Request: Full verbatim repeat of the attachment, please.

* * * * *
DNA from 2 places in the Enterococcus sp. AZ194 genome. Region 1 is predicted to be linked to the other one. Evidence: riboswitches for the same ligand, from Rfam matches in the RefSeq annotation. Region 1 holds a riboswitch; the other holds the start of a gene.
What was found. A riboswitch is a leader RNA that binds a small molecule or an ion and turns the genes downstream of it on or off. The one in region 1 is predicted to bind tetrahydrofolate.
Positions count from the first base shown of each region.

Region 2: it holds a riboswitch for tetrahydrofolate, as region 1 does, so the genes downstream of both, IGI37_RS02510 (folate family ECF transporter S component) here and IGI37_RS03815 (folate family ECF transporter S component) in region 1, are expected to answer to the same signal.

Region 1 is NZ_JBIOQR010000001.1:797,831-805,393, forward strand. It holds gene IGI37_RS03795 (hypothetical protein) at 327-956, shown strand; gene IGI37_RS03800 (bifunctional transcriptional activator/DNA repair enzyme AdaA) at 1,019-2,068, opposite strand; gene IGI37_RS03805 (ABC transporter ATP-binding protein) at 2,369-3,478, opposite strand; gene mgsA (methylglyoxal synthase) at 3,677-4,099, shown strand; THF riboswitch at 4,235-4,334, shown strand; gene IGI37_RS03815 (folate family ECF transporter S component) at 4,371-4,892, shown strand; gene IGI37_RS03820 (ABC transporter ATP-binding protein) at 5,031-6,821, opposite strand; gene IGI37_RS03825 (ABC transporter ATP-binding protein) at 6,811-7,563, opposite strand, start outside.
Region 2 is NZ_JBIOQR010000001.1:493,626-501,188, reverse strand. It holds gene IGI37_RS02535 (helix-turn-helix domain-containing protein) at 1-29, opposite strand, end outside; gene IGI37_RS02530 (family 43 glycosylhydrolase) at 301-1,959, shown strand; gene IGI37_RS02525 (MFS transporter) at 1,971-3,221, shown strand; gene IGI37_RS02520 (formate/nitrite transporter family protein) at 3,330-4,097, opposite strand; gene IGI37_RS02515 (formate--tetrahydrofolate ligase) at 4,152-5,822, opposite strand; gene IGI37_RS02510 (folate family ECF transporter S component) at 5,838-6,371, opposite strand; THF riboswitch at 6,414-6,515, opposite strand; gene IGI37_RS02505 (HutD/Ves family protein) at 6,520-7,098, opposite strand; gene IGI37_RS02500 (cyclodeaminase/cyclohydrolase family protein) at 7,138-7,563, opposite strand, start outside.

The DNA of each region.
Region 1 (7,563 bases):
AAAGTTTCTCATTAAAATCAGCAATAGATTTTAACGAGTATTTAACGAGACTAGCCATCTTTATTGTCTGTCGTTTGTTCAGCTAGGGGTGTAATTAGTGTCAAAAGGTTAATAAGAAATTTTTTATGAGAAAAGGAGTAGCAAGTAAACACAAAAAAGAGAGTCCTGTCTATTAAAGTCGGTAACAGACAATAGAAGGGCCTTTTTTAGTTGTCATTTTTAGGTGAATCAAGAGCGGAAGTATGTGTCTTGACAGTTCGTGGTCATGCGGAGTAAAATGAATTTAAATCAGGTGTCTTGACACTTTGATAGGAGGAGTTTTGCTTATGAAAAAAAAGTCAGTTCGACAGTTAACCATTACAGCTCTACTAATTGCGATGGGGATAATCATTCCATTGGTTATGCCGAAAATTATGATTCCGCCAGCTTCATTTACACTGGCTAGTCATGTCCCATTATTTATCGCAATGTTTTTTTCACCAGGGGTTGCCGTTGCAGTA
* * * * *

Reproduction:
DNA from 2 places in the Enterococcus sp. AZ194 genome. Region 1 is predicted to be linked to the other one. Evidence: riboswitches for the same ligand, from Rfam matches in the RefSeq annotation. Region 1 holds a riboswitch; the other holds the start of a gene.
What was found. A riboswitch is a leader RNA that binds a small molecule or an ion and turns the genes downstream of it on or off. The one in region 1 is predicted to bind tetrahydrofolate.
Positions count from the first base shown of each region.

Region 2: it holds a riboswitch for tetrahydrofolate, as region 1 does, so the genes downstream of both, IGI37_RS02510 (folate family ECF transporter S component) here and IGI37_RS03815 (folate family ECF transporter S component) in region 1, are expected to answer to the same signal.

Region 1 is NZ_JBIOQR010000001.1:797,831-805,393, forward strand. It holds gene IGI37_RS03795 (hypothetical protein) at 327-956, shown strand; gene IGI37_RS03800 (bifunctional transcriptional activator/DNA repair enzyme AdaA) at 1,019-2,068, opposite strand; gene IGI37_RS03805 (ABC transporter ATP-binding protein) at 2,369-3,478, opposite strand; gene mgsA (methylglyoxal synthase) at 3,677-4,099, shown strand; THF riboswitch at 4,235-4,334, shown strand; gene IGI37_RS03815 (folate family ECF transporter S component) at 4,371-4,892, shown strand; gene IGI37_RS03820 (ABC transporter ATP-binding protein) at 5,031-6,821, opposite strand; gene IGI37_RS03825 (ABC transporter ATP-binding protein) at 6,811-7,563, opposite strand, start outside.
Region 2 is NZ_JBIOQR010000001.1:493,626-501,188, reverse strand. It holds gene IGI37_RS02535 (helix-turn-helix domain-containing protein) at 1-29, opposite strand, end outside; gene IGI37_RS02530 (family 43 glycosylhydrolase) at 301-1,959, shown strand; gene IGI37_RS02525 (MFS transporter) at 1,971-3,221, shown strand; gene IGI37_RS02520 (formate/nitrite transporter family protein) at 3,330-4,097, opposite strand; gene IGI37_RS02515 (formate--tetrahydrofolate ligase) at 4,152-5,822, opposite strand; gene IGI37_RS02510 (folate family ECF transporter S component) at 5,838-6,371, opposite strand; THF riboswitch at 6,414-6,515, opposite strand; gene IGI37_RS02505 (HutD/Ves family protein) at 6,520-7,098, opposite strand; gene IGI37_RS02500 (cyclodeaminase/cyclohydrolase family protein) at 7,138-7,563, opposite strand, start outside.

The DNA of each region.
Region 1 (7,563 bases):
AAAGTTTCTCATTAAAATCAGCAATAGATTTTAACGAGTATTTAACGAGACTAGCCATCTTTATTGTCTGTCGTTTGTTCAGCTAGGGGTGTAATTAGTGTCAAAAGGTTAATAAGAAATTTTTTATGAGAAAAGGAGTAGCAAGTAAACACAAAAAAGAGAGTCCTGTCTATTAAAGTCGGTAACAGACAATAGAAGGGCCTTTTTTAGTTGTCATTTTTAGGTGAATCAAGAGCGGAAGTATGTGTCTTGACAGTTCGTGGTCATGCGGAGTAAAATGAATTTAAATCAGGTGTCTTGACACTTTGATAGGAGGAGTTTTGCTTATGAAAAAAAAGTCAGTTCGACAGTTAACCATTACAGCTCTACTAATTGCGATGGGGATAATCATTCCATTGGTTATGCCGAAAATTATGATTCCGCCAGCTTCATTTACACTGGCTAGTCATGTCCCATTATTTATCGCAATGTTTTTTTCACCAGGGGTTGCCGTTGCAGTA